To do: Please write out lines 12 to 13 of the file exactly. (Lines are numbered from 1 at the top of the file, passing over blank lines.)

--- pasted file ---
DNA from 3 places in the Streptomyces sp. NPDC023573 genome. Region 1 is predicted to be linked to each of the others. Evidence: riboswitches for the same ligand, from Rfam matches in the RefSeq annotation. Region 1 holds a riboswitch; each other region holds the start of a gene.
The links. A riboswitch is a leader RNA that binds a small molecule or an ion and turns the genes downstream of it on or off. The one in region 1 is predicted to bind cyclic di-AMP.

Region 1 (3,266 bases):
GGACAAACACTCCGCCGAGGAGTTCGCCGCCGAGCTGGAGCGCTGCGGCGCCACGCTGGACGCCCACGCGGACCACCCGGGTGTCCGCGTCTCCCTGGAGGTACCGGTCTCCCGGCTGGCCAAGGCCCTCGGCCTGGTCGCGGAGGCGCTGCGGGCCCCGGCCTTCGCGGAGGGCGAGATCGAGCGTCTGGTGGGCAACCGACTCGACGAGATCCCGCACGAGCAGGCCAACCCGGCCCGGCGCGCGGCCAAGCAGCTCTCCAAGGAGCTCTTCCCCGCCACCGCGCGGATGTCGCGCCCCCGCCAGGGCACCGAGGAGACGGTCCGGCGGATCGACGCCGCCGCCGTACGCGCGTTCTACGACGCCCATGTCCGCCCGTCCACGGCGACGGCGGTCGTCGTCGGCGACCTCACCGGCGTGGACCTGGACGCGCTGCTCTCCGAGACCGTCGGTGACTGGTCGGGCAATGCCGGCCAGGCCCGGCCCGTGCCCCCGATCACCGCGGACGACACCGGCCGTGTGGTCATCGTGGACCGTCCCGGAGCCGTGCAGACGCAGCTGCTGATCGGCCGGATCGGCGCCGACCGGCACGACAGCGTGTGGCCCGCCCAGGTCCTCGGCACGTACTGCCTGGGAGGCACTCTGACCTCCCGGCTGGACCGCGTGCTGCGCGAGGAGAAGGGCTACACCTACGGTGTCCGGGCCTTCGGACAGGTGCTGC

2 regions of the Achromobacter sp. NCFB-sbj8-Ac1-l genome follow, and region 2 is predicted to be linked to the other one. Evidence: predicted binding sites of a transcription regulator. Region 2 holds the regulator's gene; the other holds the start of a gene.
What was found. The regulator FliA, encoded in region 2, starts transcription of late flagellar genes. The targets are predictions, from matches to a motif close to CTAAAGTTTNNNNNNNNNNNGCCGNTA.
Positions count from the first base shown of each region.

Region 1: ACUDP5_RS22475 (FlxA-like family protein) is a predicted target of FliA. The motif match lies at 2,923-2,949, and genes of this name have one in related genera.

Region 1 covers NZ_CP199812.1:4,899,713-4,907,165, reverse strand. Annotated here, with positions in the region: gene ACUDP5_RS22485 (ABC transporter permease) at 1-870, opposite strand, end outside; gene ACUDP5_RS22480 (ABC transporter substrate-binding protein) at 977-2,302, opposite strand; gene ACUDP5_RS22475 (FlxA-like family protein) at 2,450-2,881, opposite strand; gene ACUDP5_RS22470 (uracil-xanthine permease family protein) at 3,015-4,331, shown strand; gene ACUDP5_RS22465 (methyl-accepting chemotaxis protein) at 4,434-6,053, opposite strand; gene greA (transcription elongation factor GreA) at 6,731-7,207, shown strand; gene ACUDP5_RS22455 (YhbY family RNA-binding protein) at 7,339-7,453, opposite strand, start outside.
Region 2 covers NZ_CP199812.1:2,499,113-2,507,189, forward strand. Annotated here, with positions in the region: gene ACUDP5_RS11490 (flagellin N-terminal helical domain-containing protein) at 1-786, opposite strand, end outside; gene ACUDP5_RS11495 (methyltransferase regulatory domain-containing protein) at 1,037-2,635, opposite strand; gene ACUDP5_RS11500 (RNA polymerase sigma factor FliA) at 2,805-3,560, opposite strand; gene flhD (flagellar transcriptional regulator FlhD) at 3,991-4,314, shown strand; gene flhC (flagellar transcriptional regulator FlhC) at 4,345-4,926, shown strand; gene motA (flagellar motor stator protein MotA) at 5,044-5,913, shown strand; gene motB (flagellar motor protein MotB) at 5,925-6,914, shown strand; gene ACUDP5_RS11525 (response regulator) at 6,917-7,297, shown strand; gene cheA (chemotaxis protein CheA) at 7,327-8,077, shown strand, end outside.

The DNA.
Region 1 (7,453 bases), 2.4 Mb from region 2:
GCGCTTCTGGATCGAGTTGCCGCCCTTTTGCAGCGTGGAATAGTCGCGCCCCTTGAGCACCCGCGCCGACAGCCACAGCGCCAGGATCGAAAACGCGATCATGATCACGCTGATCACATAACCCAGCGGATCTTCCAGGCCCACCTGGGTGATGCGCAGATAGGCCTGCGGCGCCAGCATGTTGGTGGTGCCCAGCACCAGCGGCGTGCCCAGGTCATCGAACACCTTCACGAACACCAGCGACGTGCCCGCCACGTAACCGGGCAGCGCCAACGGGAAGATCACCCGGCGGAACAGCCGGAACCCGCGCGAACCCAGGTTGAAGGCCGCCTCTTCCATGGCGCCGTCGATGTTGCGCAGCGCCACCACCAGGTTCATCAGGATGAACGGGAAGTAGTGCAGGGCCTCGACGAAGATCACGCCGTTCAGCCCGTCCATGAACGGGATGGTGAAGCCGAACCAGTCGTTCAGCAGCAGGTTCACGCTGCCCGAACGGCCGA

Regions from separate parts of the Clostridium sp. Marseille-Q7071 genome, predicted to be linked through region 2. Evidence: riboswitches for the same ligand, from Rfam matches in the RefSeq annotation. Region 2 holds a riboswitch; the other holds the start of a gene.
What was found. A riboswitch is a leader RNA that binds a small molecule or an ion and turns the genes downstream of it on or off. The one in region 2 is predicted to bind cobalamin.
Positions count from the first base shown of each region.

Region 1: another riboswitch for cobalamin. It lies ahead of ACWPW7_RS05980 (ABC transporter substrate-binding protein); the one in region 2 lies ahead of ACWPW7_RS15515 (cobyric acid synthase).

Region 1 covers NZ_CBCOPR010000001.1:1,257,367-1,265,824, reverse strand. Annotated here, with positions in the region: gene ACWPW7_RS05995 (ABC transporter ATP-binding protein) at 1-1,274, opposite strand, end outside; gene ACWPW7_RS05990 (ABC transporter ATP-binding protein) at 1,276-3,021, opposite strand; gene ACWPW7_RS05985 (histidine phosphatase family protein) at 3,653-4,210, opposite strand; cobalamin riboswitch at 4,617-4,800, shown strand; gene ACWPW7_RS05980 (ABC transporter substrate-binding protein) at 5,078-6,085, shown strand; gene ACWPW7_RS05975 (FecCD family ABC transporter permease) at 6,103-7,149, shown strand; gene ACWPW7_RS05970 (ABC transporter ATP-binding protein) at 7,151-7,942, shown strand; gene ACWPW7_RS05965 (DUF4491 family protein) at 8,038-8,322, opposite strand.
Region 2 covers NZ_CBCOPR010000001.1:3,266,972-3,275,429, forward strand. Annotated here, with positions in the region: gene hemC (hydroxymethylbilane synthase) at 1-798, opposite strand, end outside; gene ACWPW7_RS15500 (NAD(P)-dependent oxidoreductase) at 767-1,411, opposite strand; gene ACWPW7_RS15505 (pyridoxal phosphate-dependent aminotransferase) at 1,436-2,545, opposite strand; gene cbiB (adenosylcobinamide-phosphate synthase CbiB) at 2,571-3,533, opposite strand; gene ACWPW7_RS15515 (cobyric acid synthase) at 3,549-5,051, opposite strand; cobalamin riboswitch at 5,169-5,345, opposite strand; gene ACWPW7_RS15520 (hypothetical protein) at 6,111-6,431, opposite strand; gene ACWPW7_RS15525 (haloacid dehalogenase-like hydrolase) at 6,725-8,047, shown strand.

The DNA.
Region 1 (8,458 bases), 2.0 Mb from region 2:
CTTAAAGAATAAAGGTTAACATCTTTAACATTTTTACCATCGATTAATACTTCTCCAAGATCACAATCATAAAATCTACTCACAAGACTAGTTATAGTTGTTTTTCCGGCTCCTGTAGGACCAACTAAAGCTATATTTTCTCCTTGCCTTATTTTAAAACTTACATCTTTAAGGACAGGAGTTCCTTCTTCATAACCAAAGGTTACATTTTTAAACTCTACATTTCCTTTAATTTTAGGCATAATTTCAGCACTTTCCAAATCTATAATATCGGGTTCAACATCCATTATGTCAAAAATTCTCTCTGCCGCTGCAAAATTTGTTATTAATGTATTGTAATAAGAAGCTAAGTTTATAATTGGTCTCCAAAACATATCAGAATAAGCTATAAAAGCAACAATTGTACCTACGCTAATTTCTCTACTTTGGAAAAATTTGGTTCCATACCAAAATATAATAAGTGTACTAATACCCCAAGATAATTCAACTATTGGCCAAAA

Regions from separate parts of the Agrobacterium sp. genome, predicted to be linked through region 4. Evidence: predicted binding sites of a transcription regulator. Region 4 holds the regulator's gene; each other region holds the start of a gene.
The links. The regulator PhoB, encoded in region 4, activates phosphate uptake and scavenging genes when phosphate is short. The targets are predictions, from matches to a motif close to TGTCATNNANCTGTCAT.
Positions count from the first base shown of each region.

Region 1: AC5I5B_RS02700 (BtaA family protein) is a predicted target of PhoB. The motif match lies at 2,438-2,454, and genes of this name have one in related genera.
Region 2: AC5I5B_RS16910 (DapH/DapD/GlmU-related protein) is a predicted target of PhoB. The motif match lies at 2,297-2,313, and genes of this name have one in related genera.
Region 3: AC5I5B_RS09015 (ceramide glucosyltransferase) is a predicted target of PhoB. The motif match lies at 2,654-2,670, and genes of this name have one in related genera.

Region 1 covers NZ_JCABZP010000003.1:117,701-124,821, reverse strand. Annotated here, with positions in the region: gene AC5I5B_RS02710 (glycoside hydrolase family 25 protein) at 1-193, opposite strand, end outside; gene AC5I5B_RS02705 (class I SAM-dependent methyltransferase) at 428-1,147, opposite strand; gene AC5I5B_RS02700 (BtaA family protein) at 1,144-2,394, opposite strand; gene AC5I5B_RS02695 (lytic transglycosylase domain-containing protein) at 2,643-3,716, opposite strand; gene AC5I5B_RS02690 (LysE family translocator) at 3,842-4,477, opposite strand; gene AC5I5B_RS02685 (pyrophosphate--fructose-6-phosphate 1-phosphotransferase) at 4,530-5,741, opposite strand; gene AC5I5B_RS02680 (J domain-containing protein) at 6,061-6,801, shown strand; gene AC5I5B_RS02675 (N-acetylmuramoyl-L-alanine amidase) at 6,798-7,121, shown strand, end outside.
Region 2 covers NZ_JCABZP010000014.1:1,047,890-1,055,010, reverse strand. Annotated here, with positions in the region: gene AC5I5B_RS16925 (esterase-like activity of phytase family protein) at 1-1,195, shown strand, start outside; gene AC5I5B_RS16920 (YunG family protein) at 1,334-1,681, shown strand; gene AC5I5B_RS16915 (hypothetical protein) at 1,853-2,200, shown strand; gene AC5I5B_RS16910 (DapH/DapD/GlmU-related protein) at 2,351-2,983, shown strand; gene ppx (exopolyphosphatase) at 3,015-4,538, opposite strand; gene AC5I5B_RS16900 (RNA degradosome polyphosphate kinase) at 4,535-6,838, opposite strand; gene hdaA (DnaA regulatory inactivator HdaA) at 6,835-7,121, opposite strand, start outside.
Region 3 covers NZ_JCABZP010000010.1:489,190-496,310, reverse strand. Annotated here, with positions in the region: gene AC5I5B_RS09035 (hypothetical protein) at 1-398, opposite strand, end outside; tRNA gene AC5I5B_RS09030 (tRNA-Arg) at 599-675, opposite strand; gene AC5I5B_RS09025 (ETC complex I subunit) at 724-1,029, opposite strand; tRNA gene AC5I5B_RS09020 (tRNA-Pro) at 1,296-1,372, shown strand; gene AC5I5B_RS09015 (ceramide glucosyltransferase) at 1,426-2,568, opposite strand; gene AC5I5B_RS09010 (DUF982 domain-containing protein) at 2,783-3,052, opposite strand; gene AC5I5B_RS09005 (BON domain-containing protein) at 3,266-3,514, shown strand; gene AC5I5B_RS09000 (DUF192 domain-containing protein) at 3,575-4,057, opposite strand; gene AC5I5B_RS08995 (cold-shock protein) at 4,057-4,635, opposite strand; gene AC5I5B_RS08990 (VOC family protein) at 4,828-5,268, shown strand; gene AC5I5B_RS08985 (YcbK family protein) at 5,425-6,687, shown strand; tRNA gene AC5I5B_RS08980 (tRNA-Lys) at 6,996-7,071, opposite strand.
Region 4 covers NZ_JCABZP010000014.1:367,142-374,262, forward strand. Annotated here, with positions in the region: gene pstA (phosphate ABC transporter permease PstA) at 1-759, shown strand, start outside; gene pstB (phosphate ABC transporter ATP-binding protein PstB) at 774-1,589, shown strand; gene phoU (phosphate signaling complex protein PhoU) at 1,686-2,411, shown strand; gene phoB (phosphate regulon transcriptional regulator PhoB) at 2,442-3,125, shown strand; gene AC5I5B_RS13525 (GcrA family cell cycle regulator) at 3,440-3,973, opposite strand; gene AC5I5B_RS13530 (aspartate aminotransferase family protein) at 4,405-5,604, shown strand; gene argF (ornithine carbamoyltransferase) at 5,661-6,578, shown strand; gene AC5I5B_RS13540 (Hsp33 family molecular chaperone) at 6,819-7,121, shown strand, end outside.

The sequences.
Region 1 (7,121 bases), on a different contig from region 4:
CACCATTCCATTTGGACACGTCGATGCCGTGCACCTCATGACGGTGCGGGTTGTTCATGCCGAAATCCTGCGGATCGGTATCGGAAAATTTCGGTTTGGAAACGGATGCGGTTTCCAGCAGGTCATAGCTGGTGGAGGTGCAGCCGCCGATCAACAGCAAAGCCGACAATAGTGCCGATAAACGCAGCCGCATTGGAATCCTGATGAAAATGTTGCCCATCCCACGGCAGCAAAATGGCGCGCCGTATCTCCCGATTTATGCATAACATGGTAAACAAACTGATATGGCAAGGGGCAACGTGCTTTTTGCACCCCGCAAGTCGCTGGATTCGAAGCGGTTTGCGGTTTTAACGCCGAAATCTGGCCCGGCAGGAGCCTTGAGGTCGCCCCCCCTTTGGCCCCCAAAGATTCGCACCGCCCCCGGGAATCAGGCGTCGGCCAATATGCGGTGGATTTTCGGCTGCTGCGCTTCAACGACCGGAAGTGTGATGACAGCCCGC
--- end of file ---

Region 1 (7,453 bases), 2.4 Mb from region 2:
GCGCTTCTGGATCGAGTTGCCGCCCTTTTGCAGCGTGGAATAGTCGCGCCCCTTGAGCACCCGCGCCGACAGCCACAGCGCCAGGATCGAAAACGCGATCATGATCACGCTGATCACATAACCCAGCGGATCTTCCAGGCCCACCTGGGTGATGCGCAGATAGGCCTGCGGCGCCAGCATGTTGGTGGTGCCCAGCACCAGCGGCGTGCCCAGGTCATCGAACACCTTCACGAACACCAGCGACGTGCCCGCCACGTAACCGGGCAGCGCCAACGGGAAGATCACCCGGCGGAACAGCCGGAACCCGCGCGAACCCAGGTTGAAGGCCGCCTCTTCCATGGCGCCGTCGATGTTGCGCAGCGCCACCACCAGGTTCATCAGGATGAACGGGAAGTAGTGCAGGGCCTCGACGAAGATCACGCCGTTCAGCCCGTCCATGAACGGGATGGTGAAGCCGAACCAGTCGTTCAGCAGCAGGTTCACGCTGCCCGAACGGCCGA